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Hall leaders hope state will settle tax board dispute

State AG has 90 days to answer

POSTED: March 12, 2011 11:10 p.m.

Hall County officials are hoping Georgia's attorney general will help resolve a dispute over who should serve on the Hall County Board of Tax Assessors.

Two attorneys — one representing the tax assessors and one representing the board of commissioners — have issued conflicting opinions on the matter.

Their opinions were delivered March 4 to Attorney General Sam Olens. Officials have asked Olens to provide his opinion to help end the disagreement.

On Nov. 11, former commissioner Bobby Banks nominated the Rev. Jeff Benefield for reappointment to the tax assessors board before Benefield's term expired Dec. 31. The majority of the board voted to approve the reappointment.

On Jan. 6, Commissioner Craig Lutz, who took over Banks' post on the commission, moved to appoint Paul Barnes to the position.

Other commissioners questioned the legality of a new appointment. As a compromise, the board agreed to take the legal question to the attorney general's office.

Interim Hall County Attorney O.V. Brantley said she would like for the attorney general to enter a concurring opinion, meaning Olens will agree with either her opinion or the opinion prepared by Joey Homans, the attorney representing the Board of Tax Assessors.

Brantley's opinion states that Benefield's reappointment was invalid.

"The Board lacked the authority to make the appointment because a vacancy did not exist at the time of the prospective appointment," Brantley wrote in her opinion. "Because the same board was not in office when the vacancy ripened, any prospective appointment was invalid."

Homans opined that procedural issues make the board's Jan. 6 meeting illegal.

"The notice for the Jan. 6 meeting of the Hall County Board of Commissioners failed to comply with the Hall County Code and (Georgia Code) and due process. Therefore, any action taken during that meeting (including the effort to appoint Mr. Barnes) is void and without effect," Homans wrote.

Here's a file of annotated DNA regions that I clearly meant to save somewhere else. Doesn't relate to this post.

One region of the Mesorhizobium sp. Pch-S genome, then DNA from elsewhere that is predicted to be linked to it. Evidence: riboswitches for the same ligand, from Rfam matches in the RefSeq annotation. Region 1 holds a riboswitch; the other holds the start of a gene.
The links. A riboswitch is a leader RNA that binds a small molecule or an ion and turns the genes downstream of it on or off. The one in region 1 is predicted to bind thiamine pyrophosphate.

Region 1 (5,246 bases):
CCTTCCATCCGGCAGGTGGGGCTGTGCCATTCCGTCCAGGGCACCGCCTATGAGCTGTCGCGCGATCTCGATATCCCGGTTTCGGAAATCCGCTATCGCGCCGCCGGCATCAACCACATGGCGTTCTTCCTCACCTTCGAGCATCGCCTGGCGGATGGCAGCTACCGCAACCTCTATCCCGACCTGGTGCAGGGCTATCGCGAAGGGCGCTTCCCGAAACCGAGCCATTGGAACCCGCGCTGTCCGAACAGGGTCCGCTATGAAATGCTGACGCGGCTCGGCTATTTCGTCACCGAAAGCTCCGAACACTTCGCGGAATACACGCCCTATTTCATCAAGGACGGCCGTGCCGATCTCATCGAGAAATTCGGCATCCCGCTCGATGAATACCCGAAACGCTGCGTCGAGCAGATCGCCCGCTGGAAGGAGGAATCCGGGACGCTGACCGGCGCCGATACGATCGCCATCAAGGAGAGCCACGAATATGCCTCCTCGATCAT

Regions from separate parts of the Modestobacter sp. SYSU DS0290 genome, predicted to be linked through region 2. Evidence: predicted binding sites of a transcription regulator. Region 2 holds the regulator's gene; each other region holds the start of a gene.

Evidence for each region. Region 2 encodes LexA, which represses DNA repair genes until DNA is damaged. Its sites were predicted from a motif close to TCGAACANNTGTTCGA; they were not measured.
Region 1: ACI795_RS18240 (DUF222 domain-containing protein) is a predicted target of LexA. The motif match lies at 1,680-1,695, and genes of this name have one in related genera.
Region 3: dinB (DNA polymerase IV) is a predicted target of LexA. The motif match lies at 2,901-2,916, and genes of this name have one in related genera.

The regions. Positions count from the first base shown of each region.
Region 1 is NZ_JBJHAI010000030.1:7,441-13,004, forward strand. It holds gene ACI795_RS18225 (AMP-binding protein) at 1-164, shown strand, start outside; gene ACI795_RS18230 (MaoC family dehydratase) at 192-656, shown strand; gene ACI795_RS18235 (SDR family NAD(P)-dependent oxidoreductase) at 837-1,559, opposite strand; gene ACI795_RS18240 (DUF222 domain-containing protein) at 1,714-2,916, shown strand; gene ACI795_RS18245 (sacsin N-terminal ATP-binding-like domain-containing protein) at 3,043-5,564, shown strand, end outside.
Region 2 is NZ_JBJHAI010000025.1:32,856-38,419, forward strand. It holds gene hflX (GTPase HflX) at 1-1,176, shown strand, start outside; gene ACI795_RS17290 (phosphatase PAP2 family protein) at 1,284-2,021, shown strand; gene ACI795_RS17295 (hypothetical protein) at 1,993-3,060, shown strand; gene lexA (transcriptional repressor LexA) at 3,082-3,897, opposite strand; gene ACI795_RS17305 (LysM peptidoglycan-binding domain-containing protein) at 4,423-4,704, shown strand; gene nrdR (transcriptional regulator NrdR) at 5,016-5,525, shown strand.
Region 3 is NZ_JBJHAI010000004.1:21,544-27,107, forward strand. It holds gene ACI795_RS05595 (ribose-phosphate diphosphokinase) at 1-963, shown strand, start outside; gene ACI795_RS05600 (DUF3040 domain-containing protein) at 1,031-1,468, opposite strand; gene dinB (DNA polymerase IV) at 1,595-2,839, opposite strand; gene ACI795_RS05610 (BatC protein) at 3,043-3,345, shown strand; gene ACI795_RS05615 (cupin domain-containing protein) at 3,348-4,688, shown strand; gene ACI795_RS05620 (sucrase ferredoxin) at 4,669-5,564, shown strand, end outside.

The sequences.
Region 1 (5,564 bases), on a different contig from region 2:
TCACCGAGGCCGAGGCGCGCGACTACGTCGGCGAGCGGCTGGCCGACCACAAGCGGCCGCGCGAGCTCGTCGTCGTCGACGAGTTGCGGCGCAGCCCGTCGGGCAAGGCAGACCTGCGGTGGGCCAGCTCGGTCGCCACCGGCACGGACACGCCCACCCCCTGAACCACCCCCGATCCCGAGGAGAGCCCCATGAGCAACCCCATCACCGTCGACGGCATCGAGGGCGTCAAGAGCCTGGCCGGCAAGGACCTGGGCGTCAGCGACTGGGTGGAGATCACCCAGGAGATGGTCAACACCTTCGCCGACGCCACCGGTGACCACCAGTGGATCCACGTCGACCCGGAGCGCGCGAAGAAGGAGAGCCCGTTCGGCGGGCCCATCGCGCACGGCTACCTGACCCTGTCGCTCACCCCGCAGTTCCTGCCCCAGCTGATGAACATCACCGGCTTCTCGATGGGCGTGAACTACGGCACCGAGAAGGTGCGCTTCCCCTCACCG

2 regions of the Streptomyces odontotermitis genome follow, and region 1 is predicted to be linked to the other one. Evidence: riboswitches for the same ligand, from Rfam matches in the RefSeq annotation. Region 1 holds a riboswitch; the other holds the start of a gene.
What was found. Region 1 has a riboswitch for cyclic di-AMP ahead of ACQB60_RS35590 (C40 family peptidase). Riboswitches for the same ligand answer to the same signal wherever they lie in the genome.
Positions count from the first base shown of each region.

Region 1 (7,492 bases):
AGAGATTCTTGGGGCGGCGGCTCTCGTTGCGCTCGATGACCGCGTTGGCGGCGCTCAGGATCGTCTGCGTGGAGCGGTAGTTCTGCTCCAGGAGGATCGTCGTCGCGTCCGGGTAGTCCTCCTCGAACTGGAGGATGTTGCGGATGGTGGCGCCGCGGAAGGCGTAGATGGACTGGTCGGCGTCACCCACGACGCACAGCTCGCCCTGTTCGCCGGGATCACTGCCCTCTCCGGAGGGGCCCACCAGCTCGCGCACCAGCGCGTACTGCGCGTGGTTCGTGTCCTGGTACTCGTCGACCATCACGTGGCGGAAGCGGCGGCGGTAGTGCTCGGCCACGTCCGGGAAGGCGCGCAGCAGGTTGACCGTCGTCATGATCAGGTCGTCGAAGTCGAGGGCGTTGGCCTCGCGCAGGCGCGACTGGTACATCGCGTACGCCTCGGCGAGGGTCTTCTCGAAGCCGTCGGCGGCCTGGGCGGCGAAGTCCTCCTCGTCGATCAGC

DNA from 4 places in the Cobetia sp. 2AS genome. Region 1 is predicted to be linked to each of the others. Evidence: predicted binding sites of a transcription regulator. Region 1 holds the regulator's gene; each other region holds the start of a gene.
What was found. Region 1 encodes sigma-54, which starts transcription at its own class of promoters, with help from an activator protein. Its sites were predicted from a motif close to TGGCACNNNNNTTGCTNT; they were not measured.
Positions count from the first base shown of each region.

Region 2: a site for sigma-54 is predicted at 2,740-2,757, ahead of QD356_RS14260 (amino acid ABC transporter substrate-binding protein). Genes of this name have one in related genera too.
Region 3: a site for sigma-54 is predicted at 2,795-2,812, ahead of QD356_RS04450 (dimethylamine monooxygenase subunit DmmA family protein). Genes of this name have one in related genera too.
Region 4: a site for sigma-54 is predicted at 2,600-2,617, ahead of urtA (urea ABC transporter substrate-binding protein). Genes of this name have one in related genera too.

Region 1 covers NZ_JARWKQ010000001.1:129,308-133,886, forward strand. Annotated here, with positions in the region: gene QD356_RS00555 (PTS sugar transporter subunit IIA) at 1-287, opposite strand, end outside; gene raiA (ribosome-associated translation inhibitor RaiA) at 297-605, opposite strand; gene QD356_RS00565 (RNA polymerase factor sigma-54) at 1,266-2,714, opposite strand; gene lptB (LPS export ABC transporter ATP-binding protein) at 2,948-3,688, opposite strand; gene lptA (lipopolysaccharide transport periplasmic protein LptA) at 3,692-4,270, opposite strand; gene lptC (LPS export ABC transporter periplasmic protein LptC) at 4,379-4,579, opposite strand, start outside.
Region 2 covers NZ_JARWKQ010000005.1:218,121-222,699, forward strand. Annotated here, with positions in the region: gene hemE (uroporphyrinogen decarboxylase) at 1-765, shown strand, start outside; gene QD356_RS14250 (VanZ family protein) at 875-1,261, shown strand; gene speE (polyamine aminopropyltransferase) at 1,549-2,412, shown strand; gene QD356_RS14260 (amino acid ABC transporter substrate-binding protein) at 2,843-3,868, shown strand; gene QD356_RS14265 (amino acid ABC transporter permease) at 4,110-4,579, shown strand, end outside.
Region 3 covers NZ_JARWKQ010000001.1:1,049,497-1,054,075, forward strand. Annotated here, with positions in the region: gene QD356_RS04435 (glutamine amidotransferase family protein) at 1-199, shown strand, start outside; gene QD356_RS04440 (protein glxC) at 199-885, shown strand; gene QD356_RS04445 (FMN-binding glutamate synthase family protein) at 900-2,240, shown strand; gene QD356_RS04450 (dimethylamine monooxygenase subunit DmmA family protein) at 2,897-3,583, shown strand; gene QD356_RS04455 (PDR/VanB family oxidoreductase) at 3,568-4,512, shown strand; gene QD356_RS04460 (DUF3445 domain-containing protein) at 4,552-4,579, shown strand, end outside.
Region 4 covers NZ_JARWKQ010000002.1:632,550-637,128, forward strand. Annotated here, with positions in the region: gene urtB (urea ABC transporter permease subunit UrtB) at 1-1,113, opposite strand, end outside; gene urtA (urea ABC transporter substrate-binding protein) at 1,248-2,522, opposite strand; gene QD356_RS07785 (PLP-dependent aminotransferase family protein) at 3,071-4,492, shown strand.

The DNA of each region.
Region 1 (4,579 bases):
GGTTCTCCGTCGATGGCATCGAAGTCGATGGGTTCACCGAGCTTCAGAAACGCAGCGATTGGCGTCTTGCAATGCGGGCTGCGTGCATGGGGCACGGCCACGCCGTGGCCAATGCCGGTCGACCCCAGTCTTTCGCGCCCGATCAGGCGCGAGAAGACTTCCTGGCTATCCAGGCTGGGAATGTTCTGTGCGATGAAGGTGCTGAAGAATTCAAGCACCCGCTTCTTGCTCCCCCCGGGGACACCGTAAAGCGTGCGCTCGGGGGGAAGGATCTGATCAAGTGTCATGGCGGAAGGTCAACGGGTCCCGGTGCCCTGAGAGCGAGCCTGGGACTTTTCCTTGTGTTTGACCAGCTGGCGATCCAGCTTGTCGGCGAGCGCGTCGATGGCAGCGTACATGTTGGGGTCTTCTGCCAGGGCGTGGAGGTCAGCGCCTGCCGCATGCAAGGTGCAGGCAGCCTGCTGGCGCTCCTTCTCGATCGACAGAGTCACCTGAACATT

Homans said there was not enough notice given for the called meeting Jan. 6 and that Lutz, who had not yet officially taken office, did not have the authority to call the meeting.

"The Hall County Board of Tax Assessors has not been provided with a copy of the written notice that was posted as required by law and reasonably believes that no proper notice was posted," Homans wrote.

But Brantley said the attorney general may not respond to settle the dispute.

"There's nothing that requires him to do so. It's within his discretion," Brantley said. "We're hoping that we have made it easier for him to issue an opinion and more likely that he might."

Lauren Kane, a spokeswoman for Olens, could not confirm the attorney general had received the information.

She said even when Olens does review the opinions, he will not have the authority to end the dispute.

"We do not issue opinions for local entities," Kane said. "Oftentimes we will just write a letter of advice as a courtesy to local governments, but it's not binding. ... It would just be our take on the issue after reviewing the different opinions that have been set forth."

At its Jan. 6 meeting, the commissioners agreed to revisit the issue if the attorney general had not answered in 90 days.

Interim County Administrator Jock Connell said the commission has not discussed what to do if Olens chooses not to issue an opinion.

"I have no idea whether it will be resolved within that time period or not. A resolution would most likely depend on a response from the attorney general's office," Connell said. "We'll await at what point he responds, if he responds. ... We just need to be respectful of the attorney general's office and let that play out on the time table that office so chooses."



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